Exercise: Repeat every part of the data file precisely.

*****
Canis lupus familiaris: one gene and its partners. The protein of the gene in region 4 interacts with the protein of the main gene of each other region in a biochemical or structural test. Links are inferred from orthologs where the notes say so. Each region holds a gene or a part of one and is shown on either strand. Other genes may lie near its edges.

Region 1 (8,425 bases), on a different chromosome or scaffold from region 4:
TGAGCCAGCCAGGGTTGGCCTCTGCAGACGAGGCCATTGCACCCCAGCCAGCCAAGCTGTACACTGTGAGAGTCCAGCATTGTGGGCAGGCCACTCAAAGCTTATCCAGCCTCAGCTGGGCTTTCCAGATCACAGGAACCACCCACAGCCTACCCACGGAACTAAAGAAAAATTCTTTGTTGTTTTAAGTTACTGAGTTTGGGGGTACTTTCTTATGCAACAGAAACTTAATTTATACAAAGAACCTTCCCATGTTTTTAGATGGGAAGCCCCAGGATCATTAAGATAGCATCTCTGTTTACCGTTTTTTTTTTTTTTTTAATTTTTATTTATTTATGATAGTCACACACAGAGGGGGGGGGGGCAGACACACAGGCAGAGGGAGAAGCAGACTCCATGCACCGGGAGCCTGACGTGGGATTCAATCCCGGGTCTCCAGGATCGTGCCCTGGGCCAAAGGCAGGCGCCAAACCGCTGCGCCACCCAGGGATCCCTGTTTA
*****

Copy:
Canis lupus familiaris: one gene and its partners. The protein of the gene in region 4 interacts with the protein of the main gene of each other region in a biochemical or structural test. Links are inferred from orthologs where the notes say so. Each region holds a gene or a part of one and is shown on either strand. Other genes may lie near its edges.

Region 1 (8,425 bases), on a different chromosome or scaffold from region 4:
TGAGCCAGCCAGGGTTGGCCTCTGCAGACGAGGCCATTGCACCCCAGCCAGCCAAGCTGTACACTGTGAGAGTCCAGCATTGTGGGCAGGCCACTCAAAGCTTATCCAGCCTCAGCTGGGCTTTCCAGATCACAGGAACCACCCACAGCCTACCCACGGAACTAAAGAAAAATTCTTTGTTGTTTTAAGTTACTGAGTTTGGGGGTACTTTCTTATGCAACAGAAACTTAATTTATACAAAGAACCTTCCCATGTTTTTAGATGGGAAGCCCCAGGATCATTAAGATAGCATCTCTGTTTACCGTTTTTTTTTTTTTTTTAATTTTTATTTATTTATGATAGTCACACACAGAGGGGGGGGGGGCAGACACACAGGCAGAGGGAGAAGCAGACTCCATGCACCGGGAGCCTGACGTGGGATTCAATCCCGGGTCTCCAGGATCGTGCCCTGGGCCAAAGGCAGGCGCCAAACCGCTGCGCCACCCAGGGATCCCTGTTTA